I have three metal birds – sparrows possibly – unreflective and almost an absorbent black. They’re textured but it’s hard to see. In contrast there’s that totally flamboyant beetle – shiny, bright, iridescent amd as big as the birds. I like the juxtaposition of dull, dark, quiet bit in this case quite conversational birds in the same frame as a beetle that normally would be prey but is being loud and noisy in its presentation.
I’ve been unsure whether to make this image on black or white because, while the birds need almost to fade into the background, the beetle needs to stand out. That said, the birds have such a quiet presence to them, their merging with the surroundings needs to be subtle.
This first sketch, on white gesso, is in soft pastels and its function is to begin finding the shapes and the composition. I like the almost confrontational stance of the beetle while the birds seem to be having a discussion about it.
This sketch experimented with shadow birds and stylised beetle using inktense blocks and a black ink brush pen, the name of which I can’t read. At this point I decided to try a different arrangement and to use black cartridge with black gesso, with the shapes picked out en bloc with white gesso which I know will let colours zing.
This is the first ‘pass’. The birds and the beetle are in proportion and I’m viewing them from a different angle so that there is more of a gaggle. I used acrylics with a blue under-wash then additional colours painted on top as each layer dried. I applied a Paynes grey wash to the birds and rubbed the wet surface with a piece of old towel to remove patches of paint down to the gesso. The idea behind this is to give them an artificial appearance so that there’s no confusion about their nature.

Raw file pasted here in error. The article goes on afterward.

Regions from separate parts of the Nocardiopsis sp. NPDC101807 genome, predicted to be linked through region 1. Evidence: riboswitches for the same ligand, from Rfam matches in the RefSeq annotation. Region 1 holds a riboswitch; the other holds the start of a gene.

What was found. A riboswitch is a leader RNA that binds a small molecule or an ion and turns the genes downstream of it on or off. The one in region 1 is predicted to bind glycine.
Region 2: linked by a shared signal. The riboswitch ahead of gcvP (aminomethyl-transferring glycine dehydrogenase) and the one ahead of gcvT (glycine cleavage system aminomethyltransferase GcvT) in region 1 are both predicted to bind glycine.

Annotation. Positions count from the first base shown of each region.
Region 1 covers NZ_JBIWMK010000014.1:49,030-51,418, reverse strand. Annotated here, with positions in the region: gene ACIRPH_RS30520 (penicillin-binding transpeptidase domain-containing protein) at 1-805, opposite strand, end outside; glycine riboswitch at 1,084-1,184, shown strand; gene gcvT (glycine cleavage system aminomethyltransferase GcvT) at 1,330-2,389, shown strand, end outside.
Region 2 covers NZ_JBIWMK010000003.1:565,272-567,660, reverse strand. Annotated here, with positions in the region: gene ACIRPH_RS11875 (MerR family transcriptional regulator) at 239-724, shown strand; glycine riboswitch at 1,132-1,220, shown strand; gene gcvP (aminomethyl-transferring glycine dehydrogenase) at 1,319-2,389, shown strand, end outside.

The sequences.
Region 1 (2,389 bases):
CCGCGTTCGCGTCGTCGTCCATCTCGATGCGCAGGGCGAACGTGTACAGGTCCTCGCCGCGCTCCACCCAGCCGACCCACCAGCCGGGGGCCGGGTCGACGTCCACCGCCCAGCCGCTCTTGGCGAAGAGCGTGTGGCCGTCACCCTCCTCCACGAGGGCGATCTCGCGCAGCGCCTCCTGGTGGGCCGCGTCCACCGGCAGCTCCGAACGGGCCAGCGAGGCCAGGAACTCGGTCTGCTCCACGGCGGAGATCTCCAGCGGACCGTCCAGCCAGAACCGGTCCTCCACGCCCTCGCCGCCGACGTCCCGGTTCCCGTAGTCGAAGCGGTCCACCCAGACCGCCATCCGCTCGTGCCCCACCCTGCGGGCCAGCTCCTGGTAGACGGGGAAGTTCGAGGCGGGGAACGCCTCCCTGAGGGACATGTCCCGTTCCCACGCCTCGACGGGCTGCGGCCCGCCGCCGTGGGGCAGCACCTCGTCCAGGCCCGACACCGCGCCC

This seems to be lacking cohesion now. Maybe they need to be smaller in the frame; I can try that tomorrow and maybe also revert to a white support.
26th Feb. Change of plan. I was finding the beetle more problematic rather than less as I repeated the exercise and while perseverance is the preferred option, in this instance with time constraints, I decided to change tack and use something more simple alongside the birds – tubes of paint and a brush. Paints and the painted. This is the sketch in charcoal pencil; I only did one because first, I’ve drawn the birds several times now and didn’t want to lose the gestural fluency I was developing; and second the tubes of paint came really quite easily and so I wanted to leave it there so that I didn’t get too absorbed in detail.
First pass using dilute Payne’s Grey with a flat brush. The support is pre-prepped with white gesso for substance.
Colour washes to make shapes, tones and lights.
This was to be the final piece and for once the reasons are different depending on whether I look at it on-screen or on-easel. In the first, the birds come up quite well, in the second it’s the tubes of paint. I may come back to it tomorrow. The paints are acrylics and I’ve used a palette knife for highlights on the tubes and in the background, giving a textured effect (impasto). I’ve also used a piece of damp towel to rub the surface of the bird elements to take off some of the surface and bring out the textured gesso base. This is in place of adding highlights because there are none in reality, just slightly lighter areas and hints of verdigris (vert de gris – green of grey) in the metal. The support is A3 recycled sketchbook cartridge.
As I look at this now, I wonder if just lightening the background to the right would make a difference.
That feels better. I think impasto rusticates the ground which reflects the rustic nature of the metal birds, and I’ve roughened the edges with the palette knife to pull them more into each other. I’m still not happy with this but I have to leave it and move on.
Time taken: 12 hours.